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keskiviikko 25. toukokuuta 2011

Windows Powershell, Getting inhaled (part 1)

Powershell had evaded me for quite a long time. Checking the facts now, the scripting technology of Microsoft had been established already in 2006 - I'm not going to waste time and dig for the exact chronology.

Then one day... I saw this remarkable violet weed in the forest. It lured me closer and closer. I took my camera out, made it go into a macro mode, and felt the shutter click. The plant was most intriguing. All those fractal branches...

I somehow didn't like Powershell so much. To be honest, the syntax and most of its output seemed somehow hollow compared to Unix and Linux shell scripts that I'd been used to. But on the other hand I knew Microsoft platform and PCs running on it would be probably a big part of my studies and work, so getting more tools to cut back on the repetitive slack would be a sane thing to do. After all, computer science and practical management of IT should be about creating and doing things the way you want, not the way you're being told by your computers.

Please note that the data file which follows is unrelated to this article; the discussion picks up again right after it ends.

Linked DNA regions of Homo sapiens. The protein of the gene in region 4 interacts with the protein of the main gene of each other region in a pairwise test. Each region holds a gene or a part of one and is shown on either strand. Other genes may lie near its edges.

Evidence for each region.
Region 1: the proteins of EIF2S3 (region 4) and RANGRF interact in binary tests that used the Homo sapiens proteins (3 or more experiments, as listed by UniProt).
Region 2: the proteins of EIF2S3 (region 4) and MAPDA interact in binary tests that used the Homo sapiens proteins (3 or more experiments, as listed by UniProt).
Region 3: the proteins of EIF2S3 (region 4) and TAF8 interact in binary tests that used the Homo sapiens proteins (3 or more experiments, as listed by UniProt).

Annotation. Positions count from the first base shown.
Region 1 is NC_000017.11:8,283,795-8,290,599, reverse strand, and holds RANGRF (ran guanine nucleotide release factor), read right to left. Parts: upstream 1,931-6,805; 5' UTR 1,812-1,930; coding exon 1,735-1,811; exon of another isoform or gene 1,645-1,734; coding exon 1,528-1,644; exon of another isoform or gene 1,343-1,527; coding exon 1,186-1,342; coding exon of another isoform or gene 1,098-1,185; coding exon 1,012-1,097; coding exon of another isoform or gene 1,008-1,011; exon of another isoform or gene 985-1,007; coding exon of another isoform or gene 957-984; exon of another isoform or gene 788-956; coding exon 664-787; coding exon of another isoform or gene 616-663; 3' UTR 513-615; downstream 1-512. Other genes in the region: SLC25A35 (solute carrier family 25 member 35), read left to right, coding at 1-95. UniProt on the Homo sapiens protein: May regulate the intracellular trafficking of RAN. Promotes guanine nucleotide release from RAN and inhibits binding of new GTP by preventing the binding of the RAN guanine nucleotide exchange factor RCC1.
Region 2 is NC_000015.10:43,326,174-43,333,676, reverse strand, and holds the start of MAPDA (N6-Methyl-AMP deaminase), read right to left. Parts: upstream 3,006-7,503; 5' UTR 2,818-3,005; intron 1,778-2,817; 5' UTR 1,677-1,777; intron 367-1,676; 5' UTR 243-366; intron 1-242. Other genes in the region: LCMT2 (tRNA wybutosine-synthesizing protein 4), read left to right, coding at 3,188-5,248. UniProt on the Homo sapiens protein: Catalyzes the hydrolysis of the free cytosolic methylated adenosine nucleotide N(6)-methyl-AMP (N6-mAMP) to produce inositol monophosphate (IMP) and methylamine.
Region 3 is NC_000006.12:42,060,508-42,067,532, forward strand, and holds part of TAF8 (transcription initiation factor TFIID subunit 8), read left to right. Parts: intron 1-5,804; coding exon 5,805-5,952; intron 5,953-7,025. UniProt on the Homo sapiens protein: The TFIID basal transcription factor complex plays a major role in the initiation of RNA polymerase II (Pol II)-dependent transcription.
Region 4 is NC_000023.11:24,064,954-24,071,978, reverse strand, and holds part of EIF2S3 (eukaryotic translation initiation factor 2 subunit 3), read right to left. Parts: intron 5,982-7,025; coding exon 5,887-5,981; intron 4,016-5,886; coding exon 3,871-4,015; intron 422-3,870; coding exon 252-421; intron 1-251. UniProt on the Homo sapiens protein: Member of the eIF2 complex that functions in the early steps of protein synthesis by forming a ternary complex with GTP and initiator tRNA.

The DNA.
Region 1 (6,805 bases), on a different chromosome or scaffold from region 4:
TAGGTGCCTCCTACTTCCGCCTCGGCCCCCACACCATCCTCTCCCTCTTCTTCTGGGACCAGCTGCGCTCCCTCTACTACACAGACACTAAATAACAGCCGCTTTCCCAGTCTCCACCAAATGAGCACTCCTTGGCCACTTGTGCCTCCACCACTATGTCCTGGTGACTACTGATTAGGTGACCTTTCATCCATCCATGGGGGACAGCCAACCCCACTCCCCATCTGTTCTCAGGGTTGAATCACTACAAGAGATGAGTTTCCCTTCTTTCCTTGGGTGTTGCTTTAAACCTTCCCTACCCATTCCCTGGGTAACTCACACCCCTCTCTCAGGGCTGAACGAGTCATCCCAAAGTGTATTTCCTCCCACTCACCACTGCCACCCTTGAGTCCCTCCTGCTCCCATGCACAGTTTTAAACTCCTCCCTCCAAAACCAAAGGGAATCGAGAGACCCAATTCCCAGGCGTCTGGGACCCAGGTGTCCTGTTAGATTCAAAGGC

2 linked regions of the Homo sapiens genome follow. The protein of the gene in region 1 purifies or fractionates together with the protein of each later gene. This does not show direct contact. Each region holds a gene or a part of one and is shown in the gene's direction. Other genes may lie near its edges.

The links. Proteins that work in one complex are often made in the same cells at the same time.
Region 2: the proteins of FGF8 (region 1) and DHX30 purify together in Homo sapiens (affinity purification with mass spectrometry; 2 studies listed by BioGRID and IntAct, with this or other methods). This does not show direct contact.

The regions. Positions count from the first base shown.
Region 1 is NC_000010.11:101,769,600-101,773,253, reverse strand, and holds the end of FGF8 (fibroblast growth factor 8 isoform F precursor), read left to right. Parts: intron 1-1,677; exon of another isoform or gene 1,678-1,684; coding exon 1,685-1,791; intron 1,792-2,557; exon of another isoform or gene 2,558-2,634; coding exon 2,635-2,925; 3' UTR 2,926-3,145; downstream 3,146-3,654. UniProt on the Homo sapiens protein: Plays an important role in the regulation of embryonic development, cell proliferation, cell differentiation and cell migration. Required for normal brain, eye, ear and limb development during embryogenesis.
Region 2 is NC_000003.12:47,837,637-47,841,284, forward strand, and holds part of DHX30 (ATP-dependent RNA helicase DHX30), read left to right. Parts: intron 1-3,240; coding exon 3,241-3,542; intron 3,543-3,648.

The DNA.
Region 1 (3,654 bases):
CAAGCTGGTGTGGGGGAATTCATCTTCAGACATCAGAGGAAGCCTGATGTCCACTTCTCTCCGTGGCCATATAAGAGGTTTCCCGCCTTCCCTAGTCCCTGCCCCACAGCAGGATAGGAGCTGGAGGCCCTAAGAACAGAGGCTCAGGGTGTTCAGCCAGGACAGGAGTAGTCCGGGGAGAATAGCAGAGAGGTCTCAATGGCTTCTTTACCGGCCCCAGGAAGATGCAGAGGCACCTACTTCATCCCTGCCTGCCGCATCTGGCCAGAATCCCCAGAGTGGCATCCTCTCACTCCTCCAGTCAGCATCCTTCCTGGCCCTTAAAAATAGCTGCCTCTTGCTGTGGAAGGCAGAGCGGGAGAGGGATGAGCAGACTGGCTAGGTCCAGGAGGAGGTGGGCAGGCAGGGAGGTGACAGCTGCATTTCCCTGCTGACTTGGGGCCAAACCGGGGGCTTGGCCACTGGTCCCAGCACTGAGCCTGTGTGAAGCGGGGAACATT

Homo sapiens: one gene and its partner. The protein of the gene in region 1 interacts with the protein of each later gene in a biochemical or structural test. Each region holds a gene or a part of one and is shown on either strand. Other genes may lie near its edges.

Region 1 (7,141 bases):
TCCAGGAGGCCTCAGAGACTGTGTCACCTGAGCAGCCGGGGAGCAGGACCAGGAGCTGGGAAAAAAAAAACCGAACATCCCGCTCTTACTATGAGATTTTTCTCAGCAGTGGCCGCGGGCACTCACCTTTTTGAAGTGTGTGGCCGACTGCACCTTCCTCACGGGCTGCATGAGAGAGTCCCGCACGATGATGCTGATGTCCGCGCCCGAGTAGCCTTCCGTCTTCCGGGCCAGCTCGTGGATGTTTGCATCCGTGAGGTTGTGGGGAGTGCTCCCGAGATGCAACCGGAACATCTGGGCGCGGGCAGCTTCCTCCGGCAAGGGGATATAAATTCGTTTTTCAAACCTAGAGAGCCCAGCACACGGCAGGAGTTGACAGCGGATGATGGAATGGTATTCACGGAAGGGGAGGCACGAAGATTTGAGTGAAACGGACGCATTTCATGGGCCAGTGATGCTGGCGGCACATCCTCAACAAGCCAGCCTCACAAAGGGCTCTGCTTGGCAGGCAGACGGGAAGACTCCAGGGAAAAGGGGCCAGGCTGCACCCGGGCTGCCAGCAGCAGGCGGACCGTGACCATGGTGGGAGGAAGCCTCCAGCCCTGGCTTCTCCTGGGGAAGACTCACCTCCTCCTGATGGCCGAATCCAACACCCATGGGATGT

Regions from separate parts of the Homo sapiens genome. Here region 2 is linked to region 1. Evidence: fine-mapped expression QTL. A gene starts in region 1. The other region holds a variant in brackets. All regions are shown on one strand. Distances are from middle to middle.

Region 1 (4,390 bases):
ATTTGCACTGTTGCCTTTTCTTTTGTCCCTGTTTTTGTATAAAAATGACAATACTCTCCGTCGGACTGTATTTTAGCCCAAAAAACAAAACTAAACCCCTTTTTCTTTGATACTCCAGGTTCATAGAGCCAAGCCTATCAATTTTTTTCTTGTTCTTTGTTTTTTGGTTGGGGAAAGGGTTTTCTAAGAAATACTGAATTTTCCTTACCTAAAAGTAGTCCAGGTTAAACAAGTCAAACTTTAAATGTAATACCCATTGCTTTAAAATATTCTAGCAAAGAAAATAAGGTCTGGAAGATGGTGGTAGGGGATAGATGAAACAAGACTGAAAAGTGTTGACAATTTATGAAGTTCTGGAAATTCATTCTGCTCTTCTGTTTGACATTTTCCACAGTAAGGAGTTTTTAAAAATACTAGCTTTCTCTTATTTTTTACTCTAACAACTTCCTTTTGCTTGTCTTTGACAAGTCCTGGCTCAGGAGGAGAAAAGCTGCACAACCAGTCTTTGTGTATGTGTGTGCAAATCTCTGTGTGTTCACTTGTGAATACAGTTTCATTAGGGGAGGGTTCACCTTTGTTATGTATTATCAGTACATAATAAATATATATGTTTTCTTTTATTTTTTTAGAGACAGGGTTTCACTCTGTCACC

Using shell scripting has benefits. Even though it has a learning curve and it's not easy in the beginning, you can't much disagree with the benefits:

  • repeatability of processes
  • speed (versus doing by hand)
  • unrelentless and ever vigilant execution of monitoring
  • effort can be duplicated
  • someone else can do useful things and distribute them to you
Let's get down to work. Powershell is a free software package for Microsoft Windows platform. Meaning, it doesn't come packed automatically with it. This is Microsoft's strategy many times: bare bones usability and everything extra comes via installation. And European Union courts also have something to say in the palette of competitiveness allowed ;-)

Apart from the WWW, one of the best places to learn is Microsoft's technical net, Technet. There you can find tools, articles, Q&A, blogs, and other useful links. Look for the latest version of PowerShell. It's currently running in 2.x version train but may well be increased in the future.  

I had trouble finding a proper download page. This is sometimes a major headache with Microsoft, since it has a kind of matrix of products: main operating system lines (Xp, Vista, 7, ...) crossed with 32- or 64-bit versions, and add up to that the possibility to have localized versions... voila! You sometimes stare at pages after pages of links, and wonder which one of them matches you. However, look and be persistent in your search, you will find it. I won't supply a link here, since based on my experience the page structure of MS Web changes quite often, so you'd just hit a 404 Not Found or some other error with the link.   

In the next part... We'll be looking at Powershell 2.0 installation. Wrapping the guts of our first cmdlet - or, script. Learning a bit of the vocabulary and context of commands. Stay tooned! 

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